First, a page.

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Valley Public Radio Staff
Fri July 5, 2013
Creating Art, On An Etch A Sketch
Originally published on Sat July 6, 2013 3:19 am
The Etch A Sketch, a popular children’s toy since the 1960s, isn’t just for botched circles and horizontal lines. There are actual Etch A Sketch artists out there.
Most are hobbyists, including Andrea Tilden, who teaches neurobiology at Colby College. She spends her time outside of work on her easel with a special magnifying glasses, creating Etch A Sketch nudes.
Tilden tells us about where her hobby came from and how she manages to make such original pieces on what seems like an unwieldy toy.
- Andrea Tilden, Etch-A-Sketch artist and professor of neurobiology at Colby College.
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UNIDENTIFIED MAN: (Singing)...with Etch A Sketch. A line appears magically. Shake it upside down, it's fun you'll see. Ohio Art, Etch a Sketch.
ROBIN YOUNG, HOST:
The beloved Etch A Sketch turns 53 this month. It's not just for kids. Political consultants have, to their dismay, referenced it. And adults are creating original works of art and replicas of famous ones using it. Andrea Tilden is a professor of neurobiology at Colby College, but she started as an art major. And she now moonlights as an Etch A Sketch artist creating realistic sketches of nudes.
Andrea, I'm looking one right now. It looks like a man, maybe it's a woman's back, though, and there are shadows. But the nuance look like pencil shading.
ANDREA TILDEN: Yeah, the Etch A Sketch does work a lot like a pencil, except that you can primarily do horizontal and vertical lines well, with other lines being a little less precise.
YOUNG: How else do you do it? As we all know, there's the two knobs on the Etch A Sketch and you sort of have to get into a rhythm, turning them to get the little sand line to go where you want it. But is there something else that you do to make these drawings?
TILDEN: It involves drawing an outline that takes quite a bit of time to do because the lines may be circular or certainly not horizontal or vertical. And then a lot of it is very meticulous filling in with shading with back-and-forth lines. I often have to go over small areas multiple times to get a dark-enough image. So it takes a long time. It takes, you know, up to 70 hours to complete one work.
YOUNG: Wow, 70 hours for one work. How do you - what have - you don't want to drop it or tilt it or lose it.
TILDEN: Right. I've made every mistake that is possible to make in doing these. I've got quite an accumulation of finished works, but I've got also things that I've broken, things that I've dropped.
YOUNG: Well, anyone who's tried to do anything half of what you do knows how frustrating it is when you just have gotten something right and (makes sound effect) the thing goes flying off and it's wrecked.
TILDEN: Yeah, that happens to me all the time. I think in every drawing I make a mess of things. And that's my challenge, is to try to make it work. You know, it's all one continuous line. Every single drawing is one continuous line. And there's lots of room for error. I have to wear very strong reading glasses just to keep track of where the stylus is. But I lose the stylus. I've made all sorts of mistakes. But some of them I can come back from. So most drawing mistakes, I can work around and just rework the drawings so that my mistakes get incorporated.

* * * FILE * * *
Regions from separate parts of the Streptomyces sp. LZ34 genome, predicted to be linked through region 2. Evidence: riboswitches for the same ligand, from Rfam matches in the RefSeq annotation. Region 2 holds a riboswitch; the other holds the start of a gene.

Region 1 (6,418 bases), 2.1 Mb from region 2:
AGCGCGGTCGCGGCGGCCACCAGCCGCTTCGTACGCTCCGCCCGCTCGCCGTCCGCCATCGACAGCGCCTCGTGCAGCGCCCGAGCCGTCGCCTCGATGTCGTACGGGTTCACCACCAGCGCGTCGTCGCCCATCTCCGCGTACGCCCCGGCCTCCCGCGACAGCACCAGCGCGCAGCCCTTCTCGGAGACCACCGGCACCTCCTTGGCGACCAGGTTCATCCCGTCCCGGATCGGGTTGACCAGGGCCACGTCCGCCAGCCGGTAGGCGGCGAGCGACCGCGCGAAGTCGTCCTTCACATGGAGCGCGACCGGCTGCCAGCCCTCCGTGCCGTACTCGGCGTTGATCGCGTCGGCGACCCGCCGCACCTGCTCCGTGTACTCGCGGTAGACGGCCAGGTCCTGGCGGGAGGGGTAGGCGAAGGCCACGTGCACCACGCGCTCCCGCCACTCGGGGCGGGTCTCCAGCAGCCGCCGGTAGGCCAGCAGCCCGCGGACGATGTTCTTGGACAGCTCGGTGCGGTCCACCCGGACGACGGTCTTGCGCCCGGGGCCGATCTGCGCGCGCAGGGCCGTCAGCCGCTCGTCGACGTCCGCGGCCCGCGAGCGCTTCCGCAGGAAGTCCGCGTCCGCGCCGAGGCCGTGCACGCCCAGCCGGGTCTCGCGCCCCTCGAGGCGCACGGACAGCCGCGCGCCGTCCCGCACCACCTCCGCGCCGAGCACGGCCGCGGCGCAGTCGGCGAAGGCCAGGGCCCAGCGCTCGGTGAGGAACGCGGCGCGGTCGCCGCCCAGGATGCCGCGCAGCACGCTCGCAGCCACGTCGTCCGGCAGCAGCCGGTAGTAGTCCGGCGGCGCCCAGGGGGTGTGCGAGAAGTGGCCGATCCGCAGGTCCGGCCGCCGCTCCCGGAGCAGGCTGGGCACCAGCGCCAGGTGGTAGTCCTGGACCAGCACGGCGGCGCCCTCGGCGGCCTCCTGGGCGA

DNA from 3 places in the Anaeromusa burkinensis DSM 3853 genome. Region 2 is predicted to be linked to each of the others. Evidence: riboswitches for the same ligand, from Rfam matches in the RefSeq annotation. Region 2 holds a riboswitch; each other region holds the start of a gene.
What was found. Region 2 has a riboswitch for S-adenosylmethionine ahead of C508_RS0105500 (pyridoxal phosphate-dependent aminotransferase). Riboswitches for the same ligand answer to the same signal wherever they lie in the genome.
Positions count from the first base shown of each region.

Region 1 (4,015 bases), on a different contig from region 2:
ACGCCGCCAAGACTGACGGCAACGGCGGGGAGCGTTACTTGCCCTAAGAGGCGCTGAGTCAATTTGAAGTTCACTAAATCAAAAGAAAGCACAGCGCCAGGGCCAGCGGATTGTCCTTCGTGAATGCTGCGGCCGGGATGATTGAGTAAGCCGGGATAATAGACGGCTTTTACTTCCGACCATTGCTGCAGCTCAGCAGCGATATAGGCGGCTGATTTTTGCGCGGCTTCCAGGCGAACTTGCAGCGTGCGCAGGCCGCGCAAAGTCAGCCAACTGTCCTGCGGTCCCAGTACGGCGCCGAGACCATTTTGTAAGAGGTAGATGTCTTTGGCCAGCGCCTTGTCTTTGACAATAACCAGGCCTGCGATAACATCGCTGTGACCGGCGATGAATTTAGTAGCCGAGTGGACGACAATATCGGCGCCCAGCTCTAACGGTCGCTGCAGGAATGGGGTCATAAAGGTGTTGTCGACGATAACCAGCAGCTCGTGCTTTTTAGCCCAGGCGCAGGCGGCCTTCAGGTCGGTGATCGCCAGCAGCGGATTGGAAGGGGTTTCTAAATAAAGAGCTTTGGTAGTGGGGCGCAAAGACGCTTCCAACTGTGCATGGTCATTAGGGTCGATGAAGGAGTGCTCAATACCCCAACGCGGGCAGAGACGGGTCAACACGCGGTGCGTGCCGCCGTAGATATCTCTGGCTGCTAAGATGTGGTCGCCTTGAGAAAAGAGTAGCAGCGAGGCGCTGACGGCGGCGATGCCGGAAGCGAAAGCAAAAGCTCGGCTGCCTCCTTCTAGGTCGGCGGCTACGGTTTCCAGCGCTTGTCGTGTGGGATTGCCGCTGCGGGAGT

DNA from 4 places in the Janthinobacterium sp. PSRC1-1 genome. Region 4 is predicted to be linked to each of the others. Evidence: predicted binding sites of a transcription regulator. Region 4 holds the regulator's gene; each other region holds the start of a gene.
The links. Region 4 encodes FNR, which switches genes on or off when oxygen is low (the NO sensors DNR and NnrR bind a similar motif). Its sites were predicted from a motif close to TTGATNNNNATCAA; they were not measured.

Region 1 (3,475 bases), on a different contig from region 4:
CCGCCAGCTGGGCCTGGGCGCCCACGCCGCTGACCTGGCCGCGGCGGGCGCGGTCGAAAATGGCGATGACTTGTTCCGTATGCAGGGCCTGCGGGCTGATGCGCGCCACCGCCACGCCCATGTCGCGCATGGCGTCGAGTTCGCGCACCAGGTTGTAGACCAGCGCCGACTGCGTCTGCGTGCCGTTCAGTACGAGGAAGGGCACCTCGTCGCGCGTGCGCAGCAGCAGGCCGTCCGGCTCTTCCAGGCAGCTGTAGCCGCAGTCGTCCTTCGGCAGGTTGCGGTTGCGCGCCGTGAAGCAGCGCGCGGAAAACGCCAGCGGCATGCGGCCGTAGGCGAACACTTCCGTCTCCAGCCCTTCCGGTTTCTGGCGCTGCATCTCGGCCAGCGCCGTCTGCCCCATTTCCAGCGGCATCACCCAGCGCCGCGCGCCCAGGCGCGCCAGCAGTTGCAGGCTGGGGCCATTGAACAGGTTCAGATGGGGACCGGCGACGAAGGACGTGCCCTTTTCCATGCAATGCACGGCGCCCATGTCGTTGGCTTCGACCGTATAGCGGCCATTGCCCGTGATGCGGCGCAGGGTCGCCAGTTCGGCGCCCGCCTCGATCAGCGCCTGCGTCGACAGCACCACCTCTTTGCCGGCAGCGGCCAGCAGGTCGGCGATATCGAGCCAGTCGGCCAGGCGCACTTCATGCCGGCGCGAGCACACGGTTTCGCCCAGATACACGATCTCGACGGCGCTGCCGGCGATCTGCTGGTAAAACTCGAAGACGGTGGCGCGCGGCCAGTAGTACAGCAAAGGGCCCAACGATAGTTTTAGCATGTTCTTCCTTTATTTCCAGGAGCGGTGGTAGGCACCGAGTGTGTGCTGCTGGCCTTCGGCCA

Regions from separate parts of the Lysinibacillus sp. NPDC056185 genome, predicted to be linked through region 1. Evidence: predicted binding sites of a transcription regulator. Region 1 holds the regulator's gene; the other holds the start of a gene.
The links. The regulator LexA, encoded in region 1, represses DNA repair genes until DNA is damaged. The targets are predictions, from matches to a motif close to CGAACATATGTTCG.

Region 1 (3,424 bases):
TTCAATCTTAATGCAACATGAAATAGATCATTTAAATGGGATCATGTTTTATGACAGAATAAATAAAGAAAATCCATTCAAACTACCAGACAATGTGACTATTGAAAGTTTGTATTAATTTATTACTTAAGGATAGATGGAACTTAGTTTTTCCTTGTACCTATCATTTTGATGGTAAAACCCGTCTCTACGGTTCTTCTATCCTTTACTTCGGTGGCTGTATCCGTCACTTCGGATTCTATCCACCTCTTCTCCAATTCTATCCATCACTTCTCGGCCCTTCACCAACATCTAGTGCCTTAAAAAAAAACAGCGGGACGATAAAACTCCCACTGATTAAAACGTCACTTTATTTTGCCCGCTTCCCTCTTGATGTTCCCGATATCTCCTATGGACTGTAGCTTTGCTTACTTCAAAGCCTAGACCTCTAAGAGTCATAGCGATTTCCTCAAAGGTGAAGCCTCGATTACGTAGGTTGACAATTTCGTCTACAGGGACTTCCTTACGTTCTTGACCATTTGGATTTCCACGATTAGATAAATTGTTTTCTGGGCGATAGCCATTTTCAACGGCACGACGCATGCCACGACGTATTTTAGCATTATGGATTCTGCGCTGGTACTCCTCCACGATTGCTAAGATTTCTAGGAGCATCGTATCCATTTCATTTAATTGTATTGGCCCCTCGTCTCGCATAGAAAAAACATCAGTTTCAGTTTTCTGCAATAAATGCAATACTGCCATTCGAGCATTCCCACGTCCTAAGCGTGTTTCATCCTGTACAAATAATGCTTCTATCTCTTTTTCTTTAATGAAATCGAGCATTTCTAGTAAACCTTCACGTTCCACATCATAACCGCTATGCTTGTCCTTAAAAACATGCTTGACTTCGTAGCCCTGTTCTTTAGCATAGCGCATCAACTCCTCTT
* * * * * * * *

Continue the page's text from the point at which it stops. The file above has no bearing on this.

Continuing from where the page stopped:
YOUNG: There are a couple - I'm looking at a beautiful tight picture of an eye, a beautiful eye. There's the eyelashes, eyebrow. It almost looks Andy Warhol-esque. But then the nudes, again, are very realistic. They look very much like art student sketches. Why the nudes?
TILDEN: I started this when I was on sabbatical a couple of years ago. That's why I had time to do 70-hour images. But my last sabbatical was when my daughter was about 6 years old, and I did a long series of naked Barbie dolls. That was my project at drawings. So it's a longstanding theme in my work.
YOUNG: It's funny. I can just see a sketching class, and you know, the camera pans and everyone is at their pads with their pencils and then it rests on you, you know, with your Etch A Sketch...
YOUNG: ...doing a model.
YOUNG: I understand, though, you do disable something on the Etch A Sketch so that you don't lose things?
TILDEN: Yes. So when I'm finished with a drawing, I have to take apart the Etch A Sketch. Then I take the glass top off, and that's the part where the drawing is, clean out the inside, which involves vacuuming out the aluminum dust. And the aluminum dust is the thing that makes the whitish coating.
TILDEN: And then I have to disable the knobs. So I have to cut the wires that connect the stylus to the knobs. And then I reassemble the whole thing. And then it can be shaken and the knobs can be turned. And it's pretty permanent after that. I've shipped them across the country and they're fine.
YOUNG: Andrea Tilden, neurobiology professor at Colby College by day, Etch A Sketch artist by night. You can see more of her Etch A Sketch nudes at hereandnow.org. They really are quite beautiful. Andrea, thanks so much.
TILDEN: Thank you very much.
JEREMY HOBSON, HOST:
And, Robin, I am looking at this Etch A Sketch art on hereandnow.org. And wow, this "Mona Lisa" is just amazing.
YOUNG: It's amazing.
HOBSON: I feel like I had a hard time making a perfect square on one of these things.
YOUNG: I couldn't write my name...
YOUNG: ...when I was a kid. But now it may be something to pickup over the weekend. It's just beautiful. Go look at hereandnow.org. This is HERE AND NOW from NPR and WBUR Boston. I'm Robin Young.
HOBSON: And I'm Jeremy Hobson. Transcript provided by NPR, Copyright NPR.